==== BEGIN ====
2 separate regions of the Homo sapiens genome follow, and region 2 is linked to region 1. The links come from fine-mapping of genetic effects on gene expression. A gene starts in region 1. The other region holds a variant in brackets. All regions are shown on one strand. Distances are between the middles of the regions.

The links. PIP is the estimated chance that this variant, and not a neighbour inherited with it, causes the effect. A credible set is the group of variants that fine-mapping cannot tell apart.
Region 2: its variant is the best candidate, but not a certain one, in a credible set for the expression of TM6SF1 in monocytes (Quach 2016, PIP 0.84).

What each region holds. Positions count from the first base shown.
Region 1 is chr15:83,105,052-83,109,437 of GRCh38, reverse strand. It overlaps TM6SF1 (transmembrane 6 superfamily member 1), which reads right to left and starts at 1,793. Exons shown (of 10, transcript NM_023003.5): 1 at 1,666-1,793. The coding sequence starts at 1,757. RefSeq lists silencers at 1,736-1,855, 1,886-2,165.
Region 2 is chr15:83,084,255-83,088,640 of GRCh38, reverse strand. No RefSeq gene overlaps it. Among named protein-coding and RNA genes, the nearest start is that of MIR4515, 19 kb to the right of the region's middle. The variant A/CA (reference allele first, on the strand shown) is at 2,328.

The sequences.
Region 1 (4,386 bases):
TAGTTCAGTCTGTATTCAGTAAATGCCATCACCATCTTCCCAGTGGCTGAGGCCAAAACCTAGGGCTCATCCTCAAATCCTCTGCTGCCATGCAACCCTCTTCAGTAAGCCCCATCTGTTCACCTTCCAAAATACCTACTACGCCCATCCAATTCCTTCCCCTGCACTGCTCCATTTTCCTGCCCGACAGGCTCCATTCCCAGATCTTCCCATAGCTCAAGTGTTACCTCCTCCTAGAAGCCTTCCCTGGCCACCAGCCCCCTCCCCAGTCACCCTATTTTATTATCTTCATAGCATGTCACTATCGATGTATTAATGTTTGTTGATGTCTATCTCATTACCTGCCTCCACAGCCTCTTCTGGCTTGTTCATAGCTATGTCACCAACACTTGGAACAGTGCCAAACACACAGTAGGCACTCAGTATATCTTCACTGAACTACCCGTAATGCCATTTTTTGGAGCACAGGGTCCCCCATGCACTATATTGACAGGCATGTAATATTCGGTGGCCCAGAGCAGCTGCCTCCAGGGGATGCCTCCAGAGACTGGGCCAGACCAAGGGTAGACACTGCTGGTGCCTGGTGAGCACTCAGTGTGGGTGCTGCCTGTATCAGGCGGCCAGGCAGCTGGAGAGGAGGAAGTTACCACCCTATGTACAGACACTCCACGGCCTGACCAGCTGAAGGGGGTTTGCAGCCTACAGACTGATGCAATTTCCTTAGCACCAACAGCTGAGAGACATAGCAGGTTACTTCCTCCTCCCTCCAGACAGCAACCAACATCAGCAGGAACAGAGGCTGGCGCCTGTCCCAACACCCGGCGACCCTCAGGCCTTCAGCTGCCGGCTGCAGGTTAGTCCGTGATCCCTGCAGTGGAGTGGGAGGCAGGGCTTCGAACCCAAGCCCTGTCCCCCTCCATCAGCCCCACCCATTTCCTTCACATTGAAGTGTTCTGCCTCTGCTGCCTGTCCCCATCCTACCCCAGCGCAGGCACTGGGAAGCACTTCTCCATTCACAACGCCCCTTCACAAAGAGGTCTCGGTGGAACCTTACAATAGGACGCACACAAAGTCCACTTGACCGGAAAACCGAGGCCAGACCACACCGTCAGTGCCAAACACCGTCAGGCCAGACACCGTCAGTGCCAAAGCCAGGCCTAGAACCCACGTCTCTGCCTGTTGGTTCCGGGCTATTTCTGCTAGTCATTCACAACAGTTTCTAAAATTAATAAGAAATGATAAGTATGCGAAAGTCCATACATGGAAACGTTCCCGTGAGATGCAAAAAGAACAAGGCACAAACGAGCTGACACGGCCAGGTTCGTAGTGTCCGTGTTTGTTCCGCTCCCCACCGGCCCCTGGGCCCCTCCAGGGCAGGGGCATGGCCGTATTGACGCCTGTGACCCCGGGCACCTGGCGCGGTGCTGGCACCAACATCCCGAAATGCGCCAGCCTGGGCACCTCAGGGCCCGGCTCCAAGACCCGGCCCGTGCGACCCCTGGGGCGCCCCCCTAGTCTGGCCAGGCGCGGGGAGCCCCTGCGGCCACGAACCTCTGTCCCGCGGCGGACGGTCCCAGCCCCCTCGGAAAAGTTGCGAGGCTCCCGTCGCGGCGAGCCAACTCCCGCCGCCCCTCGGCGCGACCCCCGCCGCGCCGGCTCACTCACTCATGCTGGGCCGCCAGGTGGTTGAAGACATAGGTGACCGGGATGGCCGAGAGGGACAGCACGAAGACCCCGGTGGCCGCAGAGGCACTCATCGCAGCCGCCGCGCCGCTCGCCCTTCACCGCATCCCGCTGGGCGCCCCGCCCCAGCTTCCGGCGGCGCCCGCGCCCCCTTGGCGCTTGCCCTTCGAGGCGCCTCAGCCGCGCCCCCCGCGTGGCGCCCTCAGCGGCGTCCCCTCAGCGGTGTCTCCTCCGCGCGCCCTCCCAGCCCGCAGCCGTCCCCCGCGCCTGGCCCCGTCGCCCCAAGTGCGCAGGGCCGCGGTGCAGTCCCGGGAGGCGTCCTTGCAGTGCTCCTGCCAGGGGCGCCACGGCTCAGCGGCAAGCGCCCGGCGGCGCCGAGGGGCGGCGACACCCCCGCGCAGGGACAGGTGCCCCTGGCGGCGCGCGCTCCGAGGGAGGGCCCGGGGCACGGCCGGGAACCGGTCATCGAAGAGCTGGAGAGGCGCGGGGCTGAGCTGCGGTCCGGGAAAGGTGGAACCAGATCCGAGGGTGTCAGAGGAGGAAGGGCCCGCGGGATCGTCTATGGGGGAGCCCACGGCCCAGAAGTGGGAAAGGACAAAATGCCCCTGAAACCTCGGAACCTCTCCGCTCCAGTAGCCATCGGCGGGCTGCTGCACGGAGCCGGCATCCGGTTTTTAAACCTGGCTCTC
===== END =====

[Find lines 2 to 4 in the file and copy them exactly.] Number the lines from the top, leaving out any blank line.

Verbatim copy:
The links. PIP is the estimated chance that this variant, and not a neighbour inherited with it, causes the effect. A credible set is the group of variants that fine-mapping cannot tell apart.
Region 2: its variant is the best candidate, but not a certain one, in a credible set for the expression of TM6SF1 in monocytes (Quach 2016, PIP 0.84).

What each region holds. Positions count from the first base shown.